9. Go for a walk during lunch. Start a walking club or team up with one or more of your coworkers. The more support you have, the more likely you will stick with your goals. Having a buddy can help keep you motivated and encourage you to stay on track. Try a friendly competition in your office- who can take the most steps each day?

10. If you sit at a desk try to tighten your abs, move your calves or tighten your buttocks.

Remember when it comes to achieving your health and fitness goals, it takes perseverance, dedication and consistency. Be as specific as you can, but don't be too hard on yourself. If you get off track one day forgive yourself and get right back on track. Remember that each day you are one day stronger, more fit and closer to your goal.

Posted by Kim Walker at 12:00 PM | | Comments (4)
Categories: General Fitness, Nutrition


These are EXCELLENT tips! I preach these to my clients all the time - especially the part about having setting specific achievable goals. Setting healthy habits is very challenging for those that work in an office 40+ hours/week & I think this gives them a great place to start. I am printing this article out for my clients - thank you! :-)

I love this idea. Adding these tips to my daily routine at work with co-workers will start immediately. Thanks

Fantastic list of suggestions! :)

Thank you for the "steps", we´ll post them on our blog.

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About Exercists
Andrea Siegel, a reporter at The Baltimore Sun, covers mostly crime and courts in Annapolis and Anne Arundel County, as well as legal issues. She wishes she was more physically fit, and, as she's more fond of chocolate than exercise, fitness is a challenge. Her partner on a one-mile-plus daily walk is the family dog, a mixed breed named Moxie, and she exercises at the gym where the D.C. snipers once worked out.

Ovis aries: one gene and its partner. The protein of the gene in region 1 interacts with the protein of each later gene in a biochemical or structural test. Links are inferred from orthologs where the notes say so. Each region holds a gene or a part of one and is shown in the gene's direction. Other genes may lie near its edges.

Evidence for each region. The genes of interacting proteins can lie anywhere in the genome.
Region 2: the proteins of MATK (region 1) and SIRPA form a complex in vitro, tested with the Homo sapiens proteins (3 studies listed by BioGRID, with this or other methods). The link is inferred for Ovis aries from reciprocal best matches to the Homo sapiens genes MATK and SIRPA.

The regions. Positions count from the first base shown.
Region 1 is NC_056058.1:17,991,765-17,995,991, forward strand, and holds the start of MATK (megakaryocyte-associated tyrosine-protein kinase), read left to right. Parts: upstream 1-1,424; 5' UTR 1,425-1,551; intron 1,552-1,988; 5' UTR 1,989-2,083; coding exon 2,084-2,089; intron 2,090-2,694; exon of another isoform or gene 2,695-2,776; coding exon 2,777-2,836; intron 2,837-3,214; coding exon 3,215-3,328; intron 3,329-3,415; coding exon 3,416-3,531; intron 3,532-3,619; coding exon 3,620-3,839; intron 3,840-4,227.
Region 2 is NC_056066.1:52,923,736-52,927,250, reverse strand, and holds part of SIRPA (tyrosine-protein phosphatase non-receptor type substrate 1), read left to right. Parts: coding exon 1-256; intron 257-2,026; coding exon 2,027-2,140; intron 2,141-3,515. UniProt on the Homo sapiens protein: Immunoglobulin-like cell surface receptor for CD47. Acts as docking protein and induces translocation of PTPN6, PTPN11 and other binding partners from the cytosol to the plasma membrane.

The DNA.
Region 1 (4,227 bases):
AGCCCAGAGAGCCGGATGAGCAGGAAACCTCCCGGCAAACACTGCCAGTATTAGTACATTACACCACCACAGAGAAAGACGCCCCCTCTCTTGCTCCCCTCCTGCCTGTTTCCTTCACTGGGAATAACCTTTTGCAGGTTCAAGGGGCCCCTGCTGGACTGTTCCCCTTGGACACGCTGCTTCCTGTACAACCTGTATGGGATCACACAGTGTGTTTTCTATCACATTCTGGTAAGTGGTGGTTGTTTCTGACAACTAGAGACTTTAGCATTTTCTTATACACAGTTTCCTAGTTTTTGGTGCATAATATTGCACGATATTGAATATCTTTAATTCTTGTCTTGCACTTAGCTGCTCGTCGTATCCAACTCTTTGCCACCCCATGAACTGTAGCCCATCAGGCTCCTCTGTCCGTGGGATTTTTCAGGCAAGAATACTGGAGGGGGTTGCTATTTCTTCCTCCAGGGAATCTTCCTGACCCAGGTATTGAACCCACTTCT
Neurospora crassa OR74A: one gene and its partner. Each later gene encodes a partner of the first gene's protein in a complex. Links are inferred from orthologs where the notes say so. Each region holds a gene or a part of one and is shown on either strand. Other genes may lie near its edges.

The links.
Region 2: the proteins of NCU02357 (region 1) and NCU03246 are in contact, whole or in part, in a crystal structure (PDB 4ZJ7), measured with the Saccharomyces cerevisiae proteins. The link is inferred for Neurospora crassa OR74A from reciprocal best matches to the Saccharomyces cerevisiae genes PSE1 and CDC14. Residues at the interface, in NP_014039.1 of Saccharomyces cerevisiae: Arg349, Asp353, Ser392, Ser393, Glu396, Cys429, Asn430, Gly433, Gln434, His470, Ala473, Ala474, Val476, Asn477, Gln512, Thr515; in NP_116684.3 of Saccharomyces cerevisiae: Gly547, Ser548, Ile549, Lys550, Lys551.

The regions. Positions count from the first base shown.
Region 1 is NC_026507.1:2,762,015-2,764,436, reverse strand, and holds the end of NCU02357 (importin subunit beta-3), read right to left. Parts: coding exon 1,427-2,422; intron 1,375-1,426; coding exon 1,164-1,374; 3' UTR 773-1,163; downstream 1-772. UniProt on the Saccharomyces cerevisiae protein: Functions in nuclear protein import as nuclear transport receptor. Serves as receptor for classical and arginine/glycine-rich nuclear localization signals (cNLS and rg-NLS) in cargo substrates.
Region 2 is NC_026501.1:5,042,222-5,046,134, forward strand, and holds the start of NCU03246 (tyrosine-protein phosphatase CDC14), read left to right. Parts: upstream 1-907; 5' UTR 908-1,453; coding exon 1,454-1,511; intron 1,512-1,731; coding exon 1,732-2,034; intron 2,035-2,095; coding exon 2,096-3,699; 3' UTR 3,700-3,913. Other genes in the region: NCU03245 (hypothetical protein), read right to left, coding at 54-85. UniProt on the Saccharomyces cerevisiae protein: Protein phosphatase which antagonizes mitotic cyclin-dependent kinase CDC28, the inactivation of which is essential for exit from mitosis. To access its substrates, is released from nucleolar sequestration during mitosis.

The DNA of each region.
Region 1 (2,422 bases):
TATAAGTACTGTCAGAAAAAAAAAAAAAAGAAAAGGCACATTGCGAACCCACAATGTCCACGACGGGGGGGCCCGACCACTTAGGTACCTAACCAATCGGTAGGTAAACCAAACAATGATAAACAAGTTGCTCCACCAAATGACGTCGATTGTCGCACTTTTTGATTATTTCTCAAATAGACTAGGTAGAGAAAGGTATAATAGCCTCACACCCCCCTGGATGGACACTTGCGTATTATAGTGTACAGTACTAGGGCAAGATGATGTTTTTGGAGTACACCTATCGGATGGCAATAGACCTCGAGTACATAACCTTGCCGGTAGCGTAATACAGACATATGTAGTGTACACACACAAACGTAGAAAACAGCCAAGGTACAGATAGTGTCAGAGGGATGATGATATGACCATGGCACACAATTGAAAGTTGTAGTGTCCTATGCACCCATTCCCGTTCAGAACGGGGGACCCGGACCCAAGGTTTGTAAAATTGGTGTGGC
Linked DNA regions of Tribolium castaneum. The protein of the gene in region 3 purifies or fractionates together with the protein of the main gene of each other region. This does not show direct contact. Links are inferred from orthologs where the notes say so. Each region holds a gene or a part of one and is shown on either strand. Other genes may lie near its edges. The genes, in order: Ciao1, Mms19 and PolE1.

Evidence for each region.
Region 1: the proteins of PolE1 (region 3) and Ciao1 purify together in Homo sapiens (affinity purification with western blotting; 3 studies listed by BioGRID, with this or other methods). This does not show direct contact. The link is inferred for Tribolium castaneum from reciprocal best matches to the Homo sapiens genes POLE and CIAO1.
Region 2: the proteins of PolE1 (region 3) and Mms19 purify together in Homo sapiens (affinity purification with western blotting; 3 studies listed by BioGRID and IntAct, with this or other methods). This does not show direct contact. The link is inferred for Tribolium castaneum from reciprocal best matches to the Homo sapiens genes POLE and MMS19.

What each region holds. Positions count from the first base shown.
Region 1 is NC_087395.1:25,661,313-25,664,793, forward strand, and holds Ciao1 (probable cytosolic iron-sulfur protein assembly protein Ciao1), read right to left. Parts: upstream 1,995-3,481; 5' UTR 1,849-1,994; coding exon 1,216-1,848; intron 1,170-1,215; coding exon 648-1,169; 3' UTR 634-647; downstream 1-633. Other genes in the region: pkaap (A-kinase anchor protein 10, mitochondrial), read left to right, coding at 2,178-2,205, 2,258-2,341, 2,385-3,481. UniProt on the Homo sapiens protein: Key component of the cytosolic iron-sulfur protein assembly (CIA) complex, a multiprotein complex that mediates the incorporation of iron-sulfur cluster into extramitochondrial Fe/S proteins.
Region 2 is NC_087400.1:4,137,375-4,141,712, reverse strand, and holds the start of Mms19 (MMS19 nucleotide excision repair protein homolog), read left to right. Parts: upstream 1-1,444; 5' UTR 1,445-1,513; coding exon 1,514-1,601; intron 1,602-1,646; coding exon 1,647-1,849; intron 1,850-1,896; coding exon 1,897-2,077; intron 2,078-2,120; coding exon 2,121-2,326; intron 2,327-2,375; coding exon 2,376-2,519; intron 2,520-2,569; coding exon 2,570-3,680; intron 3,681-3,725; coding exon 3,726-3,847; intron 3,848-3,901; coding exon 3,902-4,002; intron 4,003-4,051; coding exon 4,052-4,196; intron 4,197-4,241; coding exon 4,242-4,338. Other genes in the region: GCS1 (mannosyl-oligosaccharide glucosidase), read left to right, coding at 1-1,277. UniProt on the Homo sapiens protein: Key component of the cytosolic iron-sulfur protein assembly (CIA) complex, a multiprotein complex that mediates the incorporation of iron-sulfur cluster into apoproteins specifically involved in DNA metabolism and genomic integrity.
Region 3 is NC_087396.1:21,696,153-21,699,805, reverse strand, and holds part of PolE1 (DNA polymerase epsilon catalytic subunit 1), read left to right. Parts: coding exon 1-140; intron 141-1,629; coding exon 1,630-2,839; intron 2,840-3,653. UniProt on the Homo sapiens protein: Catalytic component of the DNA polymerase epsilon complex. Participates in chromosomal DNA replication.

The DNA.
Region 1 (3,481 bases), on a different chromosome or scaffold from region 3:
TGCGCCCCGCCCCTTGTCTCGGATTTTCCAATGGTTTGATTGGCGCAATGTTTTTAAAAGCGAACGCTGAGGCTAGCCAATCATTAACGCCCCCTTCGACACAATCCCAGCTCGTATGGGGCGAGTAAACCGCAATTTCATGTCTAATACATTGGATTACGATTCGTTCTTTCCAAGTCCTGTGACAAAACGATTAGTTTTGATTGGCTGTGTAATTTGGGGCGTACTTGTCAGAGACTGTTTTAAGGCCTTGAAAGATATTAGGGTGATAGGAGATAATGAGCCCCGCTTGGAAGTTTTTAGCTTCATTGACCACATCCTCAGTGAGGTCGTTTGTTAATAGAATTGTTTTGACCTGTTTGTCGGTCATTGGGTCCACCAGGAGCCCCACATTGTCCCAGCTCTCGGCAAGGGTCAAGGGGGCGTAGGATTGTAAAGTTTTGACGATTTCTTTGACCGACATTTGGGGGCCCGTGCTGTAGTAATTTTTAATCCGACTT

Jerry Jackson has been a photo editor at The Baltimore Sun for 14 years and an avid cyclist for more than 30 years. Inspired by the movie "Breaking Away," he started racing as a teenager in Mississippi when leather "brain baskets" were still the norm. He regularly commutes to work by bike and still enters several mountain bike races a year for fun.
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Patrick Maynard, who will be writing about running and walking, has been a producer for since 2008. In 2009, he tweeted on-course for the Sun from the Baltimore Marathon, finishing in just under 4 hours and almost managing to run the whole time. He sometimes walks to the Sun offices on Calvert Street.
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Leeann Adams, a multimedia editor at The Baltimore Sun, also dabbles in content for the mobile website and iPhone app and covers the Ravens via video. She did a triathlon to celebrate her 40th birthday and continues to swim, bike and run -- none of them quickly, though. Her biggest fitness challenge is to balance working, working out, spending time with her husband and being a mom to a 6-year-old boy.
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Anica Butler, the Sun's crime editor, is a former high school runner and recovering vegetarian who spent more of her early-adult years on a bar stool than working out. She is currently training (though poorly) for a half marathon and is trying to live a generally healthier lifestyle. She also hates the gym.